"I like her background,” Robinson noted. “She just didn't start working today. She was working with those who were truly impoverished and in need through all of her life."

    Appealing to African-Americans

    While Democratic candidate Senator Bernie Sanders has drawn support from young people, Clinton enjoys the significant backing of African-Americans. In a Feb. 19 poll, she led Sanders by 66 points among African-Americans over 45 years old.

    University of South Carolina African-American Studies professor Todd Shaw says the support of African-American women like Robinson, who mobilize fellow community members to get out the vote, is a key demographic for Clinton.

    Eastover Mayor Geraldine Robinson says education, employment and health care are the most pressing issues to her. She supports Hillary Clinton for president. (B.Allen/VOA)
    Eastover Mayor Geraldine Robinson says education, employment and health care are the most pressing issues to her. She supports Hillary Clinton for president. (B.Allen/VOA)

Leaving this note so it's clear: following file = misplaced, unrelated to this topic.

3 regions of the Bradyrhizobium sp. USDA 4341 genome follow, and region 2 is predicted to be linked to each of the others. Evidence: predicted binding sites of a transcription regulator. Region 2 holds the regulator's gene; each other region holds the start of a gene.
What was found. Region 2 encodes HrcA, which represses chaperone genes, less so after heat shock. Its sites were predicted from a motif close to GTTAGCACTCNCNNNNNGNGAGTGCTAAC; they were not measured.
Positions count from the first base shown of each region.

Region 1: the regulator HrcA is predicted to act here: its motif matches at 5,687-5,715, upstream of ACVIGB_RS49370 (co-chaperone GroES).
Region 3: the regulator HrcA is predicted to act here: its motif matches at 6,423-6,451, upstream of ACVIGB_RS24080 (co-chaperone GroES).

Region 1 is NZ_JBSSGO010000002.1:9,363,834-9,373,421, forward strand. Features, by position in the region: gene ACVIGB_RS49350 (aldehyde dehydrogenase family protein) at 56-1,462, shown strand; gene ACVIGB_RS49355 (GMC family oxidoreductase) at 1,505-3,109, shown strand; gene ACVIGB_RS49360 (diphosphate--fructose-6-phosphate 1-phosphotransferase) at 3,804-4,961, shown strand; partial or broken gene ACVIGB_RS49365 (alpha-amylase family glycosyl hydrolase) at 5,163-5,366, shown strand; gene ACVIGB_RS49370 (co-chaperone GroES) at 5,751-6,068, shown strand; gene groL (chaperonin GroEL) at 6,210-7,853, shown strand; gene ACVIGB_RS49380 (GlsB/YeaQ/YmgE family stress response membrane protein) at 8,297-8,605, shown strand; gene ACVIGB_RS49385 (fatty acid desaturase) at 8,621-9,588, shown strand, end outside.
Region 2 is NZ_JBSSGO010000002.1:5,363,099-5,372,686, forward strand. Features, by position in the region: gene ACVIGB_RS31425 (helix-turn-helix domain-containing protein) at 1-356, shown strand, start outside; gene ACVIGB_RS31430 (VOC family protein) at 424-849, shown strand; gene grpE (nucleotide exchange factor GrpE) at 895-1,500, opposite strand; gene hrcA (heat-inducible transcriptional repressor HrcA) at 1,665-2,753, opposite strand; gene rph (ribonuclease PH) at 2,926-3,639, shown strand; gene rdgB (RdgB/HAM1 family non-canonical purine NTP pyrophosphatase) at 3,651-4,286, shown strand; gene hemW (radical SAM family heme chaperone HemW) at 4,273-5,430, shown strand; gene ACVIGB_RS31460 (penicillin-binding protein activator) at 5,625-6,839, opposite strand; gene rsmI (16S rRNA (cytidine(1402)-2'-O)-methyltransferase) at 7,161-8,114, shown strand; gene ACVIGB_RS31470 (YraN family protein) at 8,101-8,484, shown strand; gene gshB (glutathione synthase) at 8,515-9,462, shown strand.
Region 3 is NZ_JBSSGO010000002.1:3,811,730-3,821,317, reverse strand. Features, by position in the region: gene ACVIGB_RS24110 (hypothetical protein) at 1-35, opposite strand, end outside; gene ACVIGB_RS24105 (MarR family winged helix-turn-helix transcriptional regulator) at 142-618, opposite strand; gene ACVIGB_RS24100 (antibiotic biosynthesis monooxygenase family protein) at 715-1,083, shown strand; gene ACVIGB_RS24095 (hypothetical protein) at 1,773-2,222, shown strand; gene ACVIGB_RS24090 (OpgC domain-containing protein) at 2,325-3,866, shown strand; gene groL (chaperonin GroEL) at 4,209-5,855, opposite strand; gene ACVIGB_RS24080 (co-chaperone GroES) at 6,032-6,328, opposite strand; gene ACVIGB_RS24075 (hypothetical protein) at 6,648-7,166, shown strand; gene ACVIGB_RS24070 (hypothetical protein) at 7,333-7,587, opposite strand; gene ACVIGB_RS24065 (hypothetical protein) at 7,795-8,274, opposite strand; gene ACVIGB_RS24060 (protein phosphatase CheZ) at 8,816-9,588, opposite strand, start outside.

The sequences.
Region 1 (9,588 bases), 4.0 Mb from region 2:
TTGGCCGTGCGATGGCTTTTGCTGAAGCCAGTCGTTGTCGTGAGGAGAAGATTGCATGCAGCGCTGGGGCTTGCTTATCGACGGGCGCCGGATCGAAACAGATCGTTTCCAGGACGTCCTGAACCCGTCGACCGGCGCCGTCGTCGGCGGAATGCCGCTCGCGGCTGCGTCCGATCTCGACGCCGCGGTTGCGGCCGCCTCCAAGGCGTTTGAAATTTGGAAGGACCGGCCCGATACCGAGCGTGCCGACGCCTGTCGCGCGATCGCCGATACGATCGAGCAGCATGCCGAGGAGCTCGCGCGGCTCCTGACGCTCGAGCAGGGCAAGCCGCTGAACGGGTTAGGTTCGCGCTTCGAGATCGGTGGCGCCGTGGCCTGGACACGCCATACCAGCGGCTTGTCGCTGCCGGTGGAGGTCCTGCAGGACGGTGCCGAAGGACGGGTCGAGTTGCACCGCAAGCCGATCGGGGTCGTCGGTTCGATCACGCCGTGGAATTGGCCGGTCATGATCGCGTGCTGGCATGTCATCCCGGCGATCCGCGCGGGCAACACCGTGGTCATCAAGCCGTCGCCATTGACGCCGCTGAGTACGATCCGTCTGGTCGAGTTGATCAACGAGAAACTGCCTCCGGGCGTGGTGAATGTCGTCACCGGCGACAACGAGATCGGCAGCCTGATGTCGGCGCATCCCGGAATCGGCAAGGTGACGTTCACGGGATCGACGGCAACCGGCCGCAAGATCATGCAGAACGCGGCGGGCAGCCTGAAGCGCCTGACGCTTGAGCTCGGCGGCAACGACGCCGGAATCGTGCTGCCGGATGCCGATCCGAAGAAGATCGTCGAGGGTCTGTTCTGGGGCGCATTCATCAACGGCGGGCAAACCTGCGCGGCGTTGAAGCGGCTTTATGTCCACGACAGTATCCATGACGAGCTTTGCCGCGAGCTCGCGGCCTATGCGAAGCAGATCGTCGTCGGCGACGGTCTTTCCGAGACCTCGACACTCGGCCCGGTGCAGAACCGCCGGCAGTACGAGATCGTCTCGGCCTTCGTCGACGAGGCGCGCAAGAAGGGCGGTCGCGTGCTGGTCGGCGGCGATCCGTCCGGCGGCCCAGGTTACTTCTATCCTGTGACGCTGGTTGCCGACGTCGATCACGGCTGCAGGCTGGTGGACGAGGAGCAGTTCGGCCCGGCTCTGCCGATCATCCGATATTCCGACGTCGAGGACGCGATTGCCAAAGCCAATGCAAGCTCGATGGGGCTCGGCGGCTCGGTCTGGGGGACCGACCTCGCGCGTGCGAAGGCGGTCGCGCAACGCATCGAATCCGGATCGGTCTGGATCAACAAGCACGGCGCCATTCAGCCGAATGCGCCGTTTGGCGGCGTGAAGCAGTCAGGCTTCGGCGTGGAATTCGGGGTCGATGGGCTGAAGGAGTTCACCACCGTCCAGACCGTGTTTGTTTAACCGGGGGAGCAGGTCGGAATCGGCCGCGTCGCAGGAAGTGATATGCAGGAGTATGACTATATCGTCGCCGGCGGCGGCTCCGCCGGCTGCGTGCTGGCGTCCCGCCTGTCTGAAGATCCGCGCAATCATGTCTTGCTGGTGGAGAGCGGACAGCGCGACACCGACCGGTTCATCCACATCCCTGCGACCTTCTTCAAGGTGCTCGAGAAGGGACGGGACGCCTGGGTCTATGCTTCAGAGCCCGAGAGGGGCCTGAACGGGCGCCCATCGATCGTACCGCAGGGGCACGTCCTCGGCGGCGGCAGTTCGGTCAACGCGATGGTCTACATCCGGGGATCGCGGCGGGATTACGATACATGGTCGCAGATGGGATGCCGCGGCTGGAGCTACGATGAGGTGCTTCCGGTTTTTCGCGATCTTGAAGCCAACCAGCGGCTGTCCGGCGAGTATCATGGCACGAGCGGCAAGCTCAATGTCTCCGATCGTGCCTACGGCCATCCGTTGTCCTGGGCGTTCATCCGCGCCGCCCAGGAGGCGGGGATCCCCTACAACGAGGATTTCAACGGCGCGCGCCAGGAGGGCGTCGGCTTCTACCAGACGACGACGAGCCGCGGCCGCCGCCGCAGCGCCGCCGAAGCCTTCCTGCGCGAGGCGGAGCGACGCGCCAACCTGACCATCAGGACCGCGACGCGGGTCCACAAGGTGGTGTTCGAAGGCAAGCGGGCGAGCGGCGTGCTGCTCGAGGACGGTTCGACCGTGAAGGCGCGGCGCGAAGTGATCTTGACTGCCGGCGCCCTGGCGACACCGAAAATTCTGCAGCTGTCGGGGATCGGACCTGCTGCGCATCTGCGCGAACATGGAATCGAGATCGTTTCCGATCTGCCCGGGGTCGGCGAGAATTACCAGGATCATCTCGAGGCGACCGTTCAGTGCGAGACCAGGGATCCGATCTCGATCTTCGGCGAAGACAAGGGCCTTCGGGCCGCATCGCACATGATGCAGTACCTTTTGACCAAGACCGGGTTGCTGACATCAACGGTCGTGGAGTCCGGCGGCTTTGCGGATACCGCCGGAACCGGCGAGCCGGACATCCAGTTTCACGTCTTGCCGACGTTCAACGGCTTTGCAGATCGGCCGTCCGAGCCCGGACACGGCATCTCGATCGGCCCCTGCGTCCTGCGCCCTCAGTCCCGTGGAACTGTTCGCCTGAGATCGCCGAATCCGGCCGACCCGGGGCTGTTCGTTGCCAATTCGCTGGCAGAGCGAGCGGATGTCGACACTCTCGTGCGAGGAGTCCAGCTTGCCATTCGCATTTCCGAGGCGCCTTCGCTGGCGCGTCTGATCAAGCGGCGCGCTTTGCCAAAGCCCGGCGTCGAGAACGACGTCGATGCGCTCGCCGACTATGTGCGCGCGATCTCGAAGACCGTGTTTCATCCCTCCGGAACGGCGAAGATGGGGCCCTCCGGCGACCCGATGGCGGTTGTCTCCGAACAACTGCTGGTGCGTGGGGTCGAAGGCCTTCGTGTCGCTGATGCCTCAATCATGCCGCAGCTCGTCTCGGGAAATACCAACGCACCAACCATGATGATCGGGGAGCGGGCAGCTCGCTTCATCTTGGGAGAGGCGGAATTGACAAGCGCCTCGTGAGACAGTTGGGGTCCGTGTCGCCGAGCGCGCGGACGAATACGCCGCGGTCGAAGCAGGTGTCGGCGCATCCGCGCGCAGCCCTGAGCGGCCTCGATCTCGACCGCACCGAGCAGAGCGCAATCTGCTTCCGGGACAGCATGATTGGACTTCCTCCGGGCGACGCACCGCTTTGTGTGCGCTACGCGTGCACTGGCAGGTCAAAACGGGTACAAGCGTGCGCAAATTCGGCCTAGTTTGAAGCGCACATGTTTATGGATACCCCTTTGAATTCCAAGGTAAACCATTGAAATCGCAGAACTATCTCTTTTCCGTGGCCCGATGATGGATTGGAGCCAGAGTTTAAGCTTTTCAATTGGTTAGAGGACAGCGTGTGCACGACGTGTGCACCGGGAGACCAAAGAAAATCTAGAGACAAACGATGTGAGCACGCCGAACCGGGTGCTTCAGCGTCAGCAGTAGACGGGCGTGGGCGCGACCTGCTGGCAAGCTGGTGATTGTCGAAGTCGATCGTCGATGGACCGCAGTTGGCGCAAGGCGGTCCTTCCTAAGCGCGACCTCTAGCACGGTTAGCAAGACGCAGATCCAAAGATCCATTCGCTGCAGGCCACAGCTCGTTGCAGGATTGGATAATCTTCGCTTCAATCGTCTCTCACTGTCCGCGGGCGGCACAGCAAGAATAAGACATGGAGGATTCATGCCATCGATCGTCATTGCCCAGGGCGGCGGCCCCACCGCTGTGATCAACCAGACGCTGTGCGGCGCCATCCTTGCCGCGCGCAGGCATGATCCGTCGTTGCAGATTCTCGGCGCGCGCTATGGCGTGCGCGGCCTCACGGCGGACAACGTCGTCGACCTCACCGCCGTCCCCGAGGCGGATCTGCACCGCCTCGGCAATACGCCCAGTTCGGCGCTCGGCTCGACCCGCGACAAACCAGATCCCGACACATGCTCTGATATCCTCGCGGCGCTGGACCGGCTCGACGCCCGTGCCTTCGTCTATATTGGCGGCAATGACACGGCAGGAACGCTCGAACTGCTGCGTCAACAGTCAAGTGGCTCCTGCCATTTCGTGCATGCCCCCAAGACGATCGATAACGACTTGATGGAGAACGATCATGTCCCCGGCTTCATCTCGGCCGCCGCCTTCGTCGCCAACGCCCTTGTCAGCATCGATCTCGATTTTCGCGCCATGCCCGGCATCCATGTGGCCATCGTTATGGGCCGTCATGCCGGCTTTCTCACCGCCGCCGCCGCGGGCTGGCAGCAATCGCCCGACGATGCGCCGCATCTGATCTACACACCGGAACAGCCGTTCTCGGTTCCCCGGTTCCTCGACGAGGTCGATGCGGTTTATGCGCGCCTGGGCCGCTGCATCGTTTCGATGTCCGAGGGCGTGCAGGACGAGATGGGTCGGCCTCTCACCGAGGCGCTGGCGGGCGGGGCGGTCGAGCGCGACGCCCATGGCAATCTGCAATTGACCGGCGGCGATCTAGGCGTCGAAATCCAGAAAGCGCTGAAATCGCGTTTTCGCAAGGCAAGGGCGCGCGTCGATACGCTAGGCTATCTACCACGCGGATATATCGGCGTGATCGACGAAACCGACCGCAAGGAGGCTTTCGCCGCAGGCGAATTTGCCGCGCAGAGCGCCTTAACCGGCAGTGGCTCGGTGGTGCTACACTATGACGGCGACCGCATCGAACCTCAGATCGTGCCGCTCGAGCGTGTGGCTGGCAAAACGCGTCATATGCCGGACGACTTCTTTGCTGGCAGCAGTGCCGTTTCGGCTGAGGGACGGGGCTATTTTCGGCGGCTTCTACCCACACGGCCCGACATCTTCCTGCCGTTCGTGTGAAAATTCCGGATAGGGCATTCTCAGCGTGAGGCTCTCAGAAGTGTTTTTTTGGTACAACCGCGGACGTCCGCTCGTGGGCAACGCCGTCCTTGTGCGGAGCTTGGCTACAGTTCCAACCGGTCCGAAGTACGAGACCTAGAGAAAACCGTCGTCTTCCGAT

"It's no mystery as to why Hillary Clinton made an appeal to a historic African-American sorority, why she showed up with the mother of Sandra Bland, the mother of Trayvon Martin as individuals who are endorsing her," Shaw said. "She knows she can link the concerns that African-American women would have about racial justice with being mothers, with being women."

    But Shaw notes that while both Clinton and Sanders have addressed issues that matter to African-Americans — like criminal justice reform or unemployment — they both face the same challenge.

    "Each of them is making a genuine effort, but they are not Barack Obama,” Shaw said. “And so I think, in some regards, confronting that history or confronting the fact that they are making a different type of history, is an issue. And they also have to be careful about being seen in this way of simply pandering."

    Residents of Eastover, South Carolina, a majority African-American town, say they have more pressing needs that go beyond political campaigns. (B.Allen/VOA)
    Residents of Eastover, South Carolina, a majority African-American town, say they have more pressing needs that go beyond political campaigns. (B.Allen/VOA)

    Back in Eastover, just the mention of Obama and his last year as president makes resident Jenkins Reese wistful.

    "The economy has been totally different since he has been here. Obama health care made a big difference. All of the folks couldn't afford health care. Now we can have it," the grandfather said.